Thursday, February 21, 2013

A “Big Idea” that Delivered

What is your favorite "Big Idea?"  More fundamentally, do you know how to define a "Big Idea?"  Well, today, at Makovsky, we start an eight-week (one class per week) agency-wide instructional program  called "Managing the Creative Mind: In Search of the Big Idea."  Even we, who use "Big Ideas" regularly, need to review the elements from time to time, particularly in this digital age.

Thus, I want to discuss one of my favorite "Big Ideas."

Sometimes the best ideas in marketing completely defy conventional wisdom.  At the time, they may even seem unacceptably risky.  But experience and intuition are two variables that can trump custom and convention ... as in the story of the "Big Idea" that re-launched Avis, the car rental company, in the 1960s.

It was 1962.  The business was car rentals.  The market was simple:  Avis had a tiny share (11 percent) and hadn't made a profit in 13 years; Hertz was the leader by a country mile.  Avis president, Robert C. Townsend, was talking with his ad agency, Doyle Dane Bernbach (DDB) about ways to boost his business.

"Are Avis's cars newer than Hertz's?" the ad men asked.


"Does Avis have more rental locations?"


"Lower rates?"


"Isn't there some difference between the two?"

"Well," said Townsend, thinking for a moment.  "We try harder."  I imagine — at that moment — the clouds parting, sunshine breaking through and the heavenly choir singing "Hallelujah."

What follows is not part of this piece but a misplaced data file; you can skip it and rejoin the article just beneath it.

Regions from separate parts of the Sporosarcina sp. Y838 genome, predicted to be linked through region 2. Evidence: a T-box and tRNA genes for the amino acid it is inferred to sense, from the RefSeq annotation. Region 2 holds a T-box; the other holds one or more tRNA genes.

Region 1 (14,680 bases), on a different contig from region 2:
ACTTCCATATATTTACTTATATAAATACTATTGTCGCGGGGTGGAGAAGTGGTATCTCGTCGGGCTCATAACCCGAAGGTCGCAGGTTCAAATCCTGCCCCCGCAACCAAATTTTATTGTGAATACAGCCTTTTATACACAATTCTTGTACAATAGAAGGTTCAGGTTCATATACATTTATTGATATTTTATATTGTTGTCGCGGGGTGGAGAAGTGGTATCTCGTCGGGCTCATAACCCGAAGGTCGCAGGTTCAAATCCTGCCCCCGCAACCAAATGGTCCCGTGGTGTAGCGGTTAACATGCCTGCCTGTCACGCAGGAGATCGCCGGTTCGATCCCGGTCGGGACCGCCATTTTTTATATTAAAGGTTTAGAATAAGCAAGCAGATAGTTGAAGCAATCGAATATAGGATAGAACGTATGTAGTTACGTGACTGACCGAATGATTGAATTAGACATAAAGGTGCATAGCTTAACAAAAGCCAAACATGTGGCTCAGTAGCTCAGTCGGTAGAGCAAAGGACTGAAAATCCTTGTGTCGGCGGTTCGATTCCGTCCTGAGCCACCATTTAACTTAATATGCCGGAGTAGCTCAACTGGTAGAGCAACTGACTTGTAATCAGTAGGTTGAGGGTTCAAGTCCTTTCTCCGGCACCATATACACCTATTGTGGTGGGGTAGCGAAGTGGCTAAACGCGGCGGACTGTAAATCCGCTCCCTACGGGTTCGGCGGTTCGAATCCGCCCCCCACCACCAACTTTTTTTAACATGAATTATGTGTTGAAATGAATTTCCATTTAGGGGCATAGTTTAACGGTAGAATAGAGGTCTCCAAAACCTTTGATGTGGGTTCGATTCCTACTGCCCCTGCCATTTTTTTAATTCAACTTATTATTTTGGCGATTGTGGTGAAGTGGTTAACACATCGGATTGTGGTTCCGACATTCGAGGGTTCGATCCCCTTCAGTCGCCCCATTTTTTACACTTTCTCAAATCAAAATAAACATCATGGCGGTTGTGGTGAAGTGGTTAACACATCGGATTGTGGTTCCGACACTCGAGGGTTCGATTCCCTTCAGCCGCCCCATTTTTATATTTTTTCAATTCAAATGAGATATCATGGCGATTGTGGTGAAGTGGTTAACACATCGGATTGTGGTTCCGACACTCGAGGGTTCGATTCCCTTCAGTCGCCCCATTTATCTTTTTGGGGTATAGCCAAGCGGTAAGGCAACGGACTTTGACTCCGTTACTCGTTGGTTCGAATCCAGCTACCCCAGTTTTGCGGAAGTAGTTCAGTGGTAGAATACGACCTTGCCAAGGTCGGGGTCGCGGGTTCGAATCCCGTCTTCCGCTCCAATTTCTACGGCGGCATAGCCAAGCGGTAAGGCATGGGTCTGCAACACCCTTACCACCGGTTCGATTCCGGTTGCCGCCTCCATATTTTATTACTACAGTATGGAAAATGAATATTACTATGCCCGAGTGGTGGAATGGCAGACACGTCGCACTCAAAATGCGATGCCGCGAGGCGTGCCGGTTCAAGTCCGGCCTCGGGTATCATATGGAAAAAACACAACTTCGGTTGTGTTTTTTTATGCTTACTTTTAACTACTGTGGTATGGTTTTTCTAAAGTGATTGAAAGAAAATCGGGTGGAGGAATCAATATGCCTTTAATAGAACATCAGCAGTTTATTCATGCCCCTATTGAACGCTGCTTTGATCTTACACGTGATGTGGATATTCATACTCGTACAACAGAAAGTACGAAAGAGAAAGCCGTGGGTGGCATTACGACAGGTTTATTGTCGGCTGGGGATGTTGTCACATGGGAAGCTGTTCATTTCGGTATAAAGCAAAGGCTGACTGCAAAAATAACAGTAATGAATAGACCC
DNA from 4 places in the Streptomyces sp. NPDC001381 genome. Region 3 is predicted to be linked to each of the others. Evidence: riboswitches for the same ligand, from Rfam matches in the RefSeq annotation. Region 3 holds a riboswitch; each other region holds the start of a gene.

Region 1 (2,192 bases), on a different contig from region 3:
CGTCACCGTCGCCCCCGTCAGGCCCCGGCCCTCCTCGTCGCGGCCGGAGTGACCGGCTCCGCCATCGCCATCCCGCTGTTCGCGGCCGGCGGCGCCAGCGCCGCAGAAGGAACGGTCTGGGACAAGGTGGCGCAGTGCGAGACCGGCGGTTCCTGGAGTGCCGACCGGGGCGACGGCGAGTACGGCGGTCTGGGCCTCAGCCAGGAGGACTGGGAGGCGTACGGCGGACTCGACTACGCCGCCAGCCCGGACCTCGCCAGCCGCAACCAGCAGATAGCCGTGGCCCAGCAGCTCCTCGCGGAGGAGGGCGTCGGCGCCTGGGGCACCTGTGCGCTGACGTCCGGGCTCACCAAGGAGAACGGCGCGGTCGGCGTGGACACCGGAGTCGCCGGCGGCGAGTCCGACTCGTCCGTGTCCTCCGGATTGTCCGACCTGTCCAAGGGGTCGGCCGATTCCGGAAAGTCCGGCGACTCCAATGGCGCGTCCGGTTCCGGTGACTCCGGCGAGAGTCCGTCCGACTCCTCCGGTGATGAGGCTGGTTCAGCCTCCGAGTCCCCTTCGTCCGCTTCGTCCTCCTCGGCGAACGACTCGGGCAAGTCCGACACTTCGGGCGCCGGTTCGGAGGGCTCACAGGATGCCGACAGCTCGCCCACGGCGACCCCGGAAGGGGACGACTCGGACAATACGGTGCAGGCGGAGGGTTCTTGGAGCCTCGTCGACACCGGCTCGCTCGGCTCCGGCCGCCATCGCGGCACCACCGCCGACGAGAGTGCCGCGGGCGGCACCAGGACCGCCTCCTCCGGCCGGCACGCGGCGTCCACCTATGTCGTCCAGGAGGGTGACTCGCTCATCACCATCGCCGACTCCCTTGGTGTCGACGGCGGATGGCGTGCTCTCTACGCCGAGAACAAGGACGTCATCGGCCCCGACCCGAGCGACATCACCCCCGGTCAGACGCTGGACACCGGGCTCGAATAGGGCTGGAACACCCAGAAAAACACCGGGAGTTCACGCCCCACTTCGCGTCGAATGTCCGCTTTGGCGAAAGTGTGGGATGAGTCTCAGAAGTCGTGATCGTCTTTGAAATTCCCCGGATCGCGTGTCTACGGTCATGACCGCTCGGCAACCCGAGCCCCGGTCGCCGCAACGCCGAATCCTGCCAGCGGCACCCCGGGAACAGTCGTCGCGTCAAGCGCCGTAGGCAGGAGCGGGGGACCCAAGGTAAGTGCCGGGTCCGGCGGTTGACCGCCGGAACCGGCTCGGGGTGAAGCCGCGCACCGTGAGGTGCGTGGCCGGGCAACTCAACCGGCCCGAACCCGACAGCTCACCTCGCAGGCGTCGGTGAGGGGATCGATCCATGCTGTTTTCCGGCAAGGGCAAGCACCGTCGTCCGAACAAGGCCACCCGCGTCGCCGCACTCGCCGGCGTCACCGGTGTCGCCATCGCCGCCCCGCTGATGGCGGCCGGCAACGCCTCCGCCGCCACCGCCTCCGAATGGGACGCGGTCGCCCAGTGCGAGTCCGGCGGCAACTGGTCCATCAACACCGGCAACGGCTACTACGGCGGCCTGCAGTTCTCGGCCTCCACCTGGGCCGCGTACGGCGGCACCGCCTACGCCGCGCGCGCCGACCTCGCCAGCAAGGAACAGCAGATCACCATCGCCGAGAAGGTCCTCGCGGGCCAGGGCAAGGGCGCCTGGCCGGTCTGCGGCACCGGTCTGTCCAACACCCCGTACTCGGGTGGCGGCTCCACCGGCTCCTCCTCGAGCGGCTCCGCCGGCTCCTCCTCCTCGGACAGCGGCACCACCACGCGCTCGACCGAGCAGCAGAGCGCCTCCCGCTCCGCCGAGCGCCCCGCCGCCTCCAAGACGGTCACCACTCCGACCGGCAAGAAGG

DD&B now had what they needed for a "Big Idea"...

"Avis is only No.2 in rent a cars. So we try harder."

It was truly unique and instantly recognizable.  At that time, it was "We Try Harder" that illuminated an important insight, strengthened by repetition:  Avis will never give up, never surrender.  It's a uniquely American attitude.

It was also audacious ... even shocking.  No company had ever before described itself as an "also-ran."

One of the litmus tests of a "Big Idea:"  "We Try Harder" also worked across all media platforms ... including print, radio and TV ads; stuffed into employee pay envelopes; and even on the ubiquitous "We Try Harder" buttons.  Avis's concept was a powerful, honest and engaging platform for a whole variety of marketing communications and media channels.

Within a year of the new campaign, Avis was making a profit.  By 1966, Avis's share of the market had more than tripled — to 35 percent.

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